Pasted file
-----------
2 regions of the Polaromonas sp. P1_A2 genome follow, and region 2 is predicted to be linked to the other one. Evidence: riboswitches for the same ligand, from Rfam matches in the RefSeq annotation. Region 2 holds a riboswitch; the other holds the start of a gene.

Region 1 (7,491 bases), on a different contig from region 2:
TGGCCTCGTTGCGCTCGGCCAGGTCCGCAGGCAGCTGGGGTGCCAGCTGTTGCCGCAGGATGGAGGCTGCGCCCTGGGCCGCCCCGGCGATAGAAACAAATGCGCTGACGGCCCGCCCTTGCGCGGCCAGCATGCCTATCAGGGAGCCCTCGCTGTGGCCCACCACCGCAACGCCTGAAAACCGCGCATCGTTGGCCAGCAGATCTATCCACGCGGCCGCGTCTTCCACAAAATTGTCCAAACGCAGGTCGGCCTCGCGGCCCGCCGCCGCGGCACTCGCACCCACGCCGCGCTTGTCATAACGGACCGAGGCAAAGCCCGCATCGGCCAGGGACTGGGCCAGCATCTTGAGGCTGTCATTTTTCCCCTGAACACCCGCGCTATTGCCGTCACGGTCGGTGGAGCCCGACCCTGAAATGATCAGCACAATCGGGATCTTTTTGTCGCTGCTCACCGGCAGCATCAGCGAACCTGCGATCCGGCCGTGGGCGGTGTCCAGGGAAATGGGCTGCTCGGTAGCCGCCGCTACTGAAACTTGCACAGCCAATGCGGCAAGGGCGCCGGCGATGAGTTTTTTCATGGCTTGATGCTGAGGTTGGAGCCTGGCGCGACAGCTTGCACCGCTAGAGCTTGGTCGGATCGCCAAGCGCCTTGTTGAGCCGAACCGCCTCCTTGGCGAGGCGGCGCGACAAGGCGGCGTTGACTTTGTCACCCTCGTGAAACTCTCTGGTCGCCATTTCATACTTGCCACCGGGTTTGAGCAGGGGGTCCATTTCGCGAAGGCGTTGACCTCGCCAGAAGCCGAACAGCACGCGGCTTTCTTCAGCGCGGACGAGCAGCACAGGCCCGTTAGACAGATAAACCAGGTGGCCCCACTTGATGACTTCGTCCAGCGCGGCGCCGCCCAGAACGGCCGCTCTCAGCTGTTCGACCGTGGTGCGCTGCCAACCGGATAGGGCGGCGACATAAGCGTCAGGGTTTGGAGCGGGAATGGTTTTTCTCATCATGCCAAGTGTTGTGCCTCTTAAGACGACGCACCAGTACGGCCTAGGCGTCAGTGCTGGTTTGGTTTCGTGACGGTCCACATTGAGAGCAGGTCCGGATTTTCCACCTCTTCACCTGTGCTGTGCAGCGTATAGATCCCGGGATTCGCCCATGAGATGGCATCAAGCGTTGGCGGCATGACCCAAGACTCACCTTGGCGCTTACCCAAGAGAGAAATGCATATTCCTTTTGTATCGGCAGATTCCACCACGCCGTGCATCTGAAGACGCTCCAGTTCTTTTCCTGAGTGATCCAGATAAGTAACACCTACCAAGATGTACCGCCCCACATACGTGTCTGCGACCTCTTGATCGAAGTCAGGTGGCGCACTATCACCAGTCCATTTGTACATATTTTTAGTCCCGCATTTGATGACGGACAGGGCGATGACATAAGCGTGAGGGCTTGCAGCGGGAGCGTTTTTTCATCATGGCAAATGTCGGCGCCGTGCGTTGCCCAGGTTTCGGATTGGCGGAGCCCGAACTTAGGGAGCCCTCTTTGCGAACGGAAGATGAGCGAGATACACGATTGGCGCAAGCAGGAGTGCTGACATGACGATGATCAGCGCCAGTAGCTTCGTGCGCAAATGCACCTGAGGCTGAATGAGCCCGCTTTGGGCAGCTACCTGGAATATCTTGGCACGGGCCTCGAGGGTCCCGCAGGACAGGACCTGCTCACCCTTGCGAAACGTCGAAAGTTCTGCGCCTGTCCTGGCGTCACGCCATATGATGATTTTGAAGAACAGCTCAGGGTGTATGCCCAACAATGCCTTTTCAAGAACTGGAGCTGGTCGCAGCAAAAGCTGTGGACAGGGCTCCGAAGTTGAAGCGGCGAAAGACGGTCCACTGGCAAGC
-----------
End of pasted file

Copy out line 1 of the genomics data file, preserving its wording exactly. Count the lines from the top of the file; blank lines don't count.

2 regions of the Polaromonas sp. P1_A2 genome follow, and region 2 is predicted to be linked to the other one. Evidence: riboswitches for the same ligand, from Rfam matches in the RefSeq annotation. Region 2 holds a riboswitch; the other holds the start of a gene.